His Gray Eminance
"The effect was uncanny. You would see him one time a fresh-faced kid. A week or so later he would turn up so thin, sallow and old-looking, you would have to look twice to recognize him. His face was lined with suffering in which his eyes did not participate. It was a suffering of his cells alone. He himself - the conscious ego that looked out of the glazed, alert-calm hoodlum eyes - would have nothing to do with this suffering of his rejected other self, a suffering of the nervous system, of flesh and viscera and cells.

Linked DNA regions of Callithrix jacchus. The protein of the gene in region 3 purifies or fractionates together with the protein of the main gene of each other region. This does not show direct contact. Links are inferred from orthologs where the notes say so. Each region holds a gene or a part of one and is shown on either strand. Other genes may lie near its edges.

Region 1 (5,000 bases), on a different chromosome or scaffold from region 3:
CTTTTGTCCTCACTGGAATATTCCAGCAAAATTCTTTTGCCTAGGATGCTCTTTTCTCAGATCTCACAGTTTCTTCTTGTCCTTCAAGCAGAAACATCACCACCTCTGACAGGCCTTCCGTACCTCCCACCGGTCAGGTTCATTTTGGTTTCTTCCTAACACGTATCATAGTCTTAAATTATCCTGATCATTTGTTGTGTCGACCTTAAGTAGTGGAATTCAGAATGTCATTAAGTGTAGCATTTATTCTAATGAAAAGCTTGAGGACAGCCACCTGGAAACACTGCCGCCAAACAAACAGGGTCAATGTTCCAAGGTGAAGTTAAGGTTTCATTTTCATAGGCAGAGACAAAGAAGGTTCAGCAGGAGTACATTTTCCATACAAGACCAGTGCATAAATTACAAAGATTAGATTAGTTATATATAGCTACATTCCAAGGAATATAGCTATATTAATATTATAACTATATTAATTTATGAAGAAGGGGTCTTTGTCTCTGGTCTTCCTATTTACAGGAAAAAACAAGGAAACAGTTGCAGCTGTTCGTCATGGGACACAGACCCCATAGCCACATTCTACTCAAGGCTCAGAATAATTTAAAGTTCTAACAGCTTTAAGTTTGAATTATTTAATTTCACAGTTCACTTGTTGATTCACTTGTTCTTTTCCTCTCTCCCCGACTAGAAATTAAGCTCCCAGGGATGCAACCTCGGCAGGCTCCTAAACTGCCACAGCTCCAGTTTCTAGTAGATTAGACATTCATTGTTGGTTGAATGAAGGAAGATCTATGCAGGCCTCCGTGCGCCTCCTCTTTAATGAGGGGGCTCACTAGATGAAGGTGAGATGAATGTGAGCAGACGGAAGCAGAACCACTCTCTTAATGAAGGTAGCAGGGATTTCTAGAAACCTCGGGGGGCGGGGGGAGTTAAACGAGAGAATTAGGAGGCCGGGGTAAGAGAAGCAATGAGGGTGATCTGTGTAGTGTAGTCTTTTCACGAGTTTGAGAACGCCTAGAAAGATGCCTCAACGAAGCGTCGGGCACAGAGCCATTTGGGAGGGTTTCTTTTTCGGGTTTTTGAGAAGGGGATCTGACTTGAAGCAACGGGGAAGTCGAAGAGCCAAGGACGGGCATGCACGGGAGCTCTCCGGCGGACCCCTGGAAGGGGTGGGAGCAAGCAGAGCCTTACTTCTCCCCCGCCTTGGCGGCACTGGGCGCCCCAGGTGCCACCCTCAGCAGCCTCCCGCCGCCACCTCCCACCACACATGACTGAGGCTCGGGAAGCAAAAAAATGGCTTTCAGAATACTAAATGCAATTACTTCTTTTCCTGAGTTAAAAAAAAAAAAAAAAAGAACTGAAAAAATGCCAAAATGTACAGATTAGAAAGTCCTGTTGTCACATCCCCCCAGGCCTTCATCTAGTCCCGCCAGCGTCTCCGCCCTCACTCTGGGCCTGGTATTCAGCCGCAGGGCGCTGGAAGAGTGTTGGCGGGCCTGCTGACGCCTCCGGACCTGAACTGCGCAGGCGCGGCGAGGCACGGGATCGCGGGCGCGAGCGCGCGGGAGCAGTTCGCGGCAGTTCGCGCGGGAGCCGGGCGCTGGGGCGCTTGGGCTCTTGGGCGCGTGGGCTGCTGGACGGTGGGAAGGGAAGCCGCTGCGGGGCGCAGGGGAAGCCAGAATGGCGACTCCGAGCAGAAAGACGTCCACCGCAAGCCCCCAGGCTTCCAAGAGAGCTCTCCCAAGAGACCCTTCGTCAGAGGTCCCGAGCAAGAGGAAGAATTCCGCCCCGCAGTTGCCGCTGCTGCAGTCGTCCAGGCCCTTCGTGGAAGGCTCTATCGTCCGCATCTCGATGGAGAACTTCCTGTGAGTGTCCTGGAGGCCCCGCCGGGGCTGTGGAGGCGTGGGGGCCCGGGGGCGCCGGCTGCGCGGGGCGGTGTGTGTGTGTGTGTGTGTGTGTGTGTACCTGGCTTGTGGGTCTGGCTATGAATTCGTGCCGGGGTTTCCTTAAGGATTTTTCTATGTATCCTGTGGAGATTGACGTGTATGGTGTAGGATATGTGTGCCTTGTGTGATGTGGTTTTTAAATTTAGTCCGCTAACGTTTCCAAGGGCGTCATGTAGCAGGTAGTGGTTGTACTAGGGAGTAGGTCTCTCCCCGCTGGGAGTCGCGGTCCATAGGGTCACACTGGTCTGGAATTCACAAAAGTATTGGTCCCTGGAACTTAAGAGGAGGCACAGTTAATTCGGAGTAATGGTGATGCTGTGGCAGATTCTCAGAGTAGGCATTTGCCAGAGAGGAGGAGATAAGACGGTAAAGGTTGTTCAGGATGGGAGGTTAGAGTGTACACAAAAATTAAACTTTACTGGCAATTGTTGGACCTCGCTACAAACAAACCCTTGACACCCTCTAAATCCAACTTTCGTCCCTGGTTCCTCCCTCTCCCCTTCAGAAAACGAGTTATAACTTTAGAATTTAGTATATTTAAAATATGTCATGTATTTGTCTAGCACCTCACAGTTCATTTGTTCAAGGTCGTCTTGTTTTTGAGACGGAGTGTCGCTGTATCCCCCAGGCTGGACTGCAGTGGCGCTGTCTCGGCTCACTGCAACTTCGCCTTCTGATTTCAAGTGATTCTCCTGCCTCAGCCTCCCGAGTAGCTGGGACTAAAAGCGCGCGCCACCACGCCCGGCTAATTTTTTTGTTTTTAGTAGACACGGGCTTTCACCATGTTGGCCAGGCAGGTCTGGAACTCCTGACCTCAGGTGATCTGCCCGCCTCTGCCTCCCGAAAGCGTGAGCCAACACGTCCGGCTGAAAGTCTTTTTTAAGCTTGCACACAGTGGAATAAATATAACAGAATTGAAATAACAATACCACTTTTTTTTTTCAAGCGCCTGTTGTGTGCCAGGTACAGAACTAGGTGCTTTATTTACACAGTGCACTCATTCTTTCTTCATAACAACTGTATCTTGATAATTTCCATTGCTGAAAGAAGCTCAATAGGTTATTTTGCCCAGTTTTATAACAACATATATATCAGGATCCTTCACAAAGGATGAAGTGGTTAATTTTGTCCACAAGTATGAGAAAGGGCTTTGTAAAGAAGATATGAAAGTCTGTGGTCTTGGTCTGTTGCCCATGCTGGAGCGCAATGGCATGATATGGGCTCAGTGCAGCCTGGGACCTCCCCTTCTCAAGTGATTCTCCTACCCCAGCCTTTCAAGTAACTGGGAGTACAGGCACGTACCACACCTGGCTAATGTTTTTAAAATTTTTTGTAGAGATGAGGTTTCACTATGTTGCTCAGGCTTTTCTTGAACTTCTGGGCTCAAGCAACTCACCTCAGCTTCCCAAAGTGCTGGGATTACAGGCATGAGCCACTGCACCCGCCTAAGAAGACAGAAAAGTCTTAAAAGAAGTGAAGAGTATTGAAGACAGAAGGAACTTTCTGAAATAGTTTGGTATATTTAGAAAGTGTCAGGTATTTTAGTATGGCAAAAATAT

... I looked at him a long three seconds before I recognized Dupre. He looked older and younger. The deadness had gone from his eyes and he was twenty pounds thinner. His face twitched at intervals like dead matter coming alive, still jerky and mechanical. When he was getting plenty of junk, Dupre looked anonymous and dead, so you could not pick him out of a crowd or recognize him at a distance. Now, his image was clear and sharp. If you walked fast down a crowded street and passed Dupre, his face would be forced on your memory - like in the card trick where the operator fans the cards rapidly, saying, "Take a card, any card," as he forces a certain card into your hand.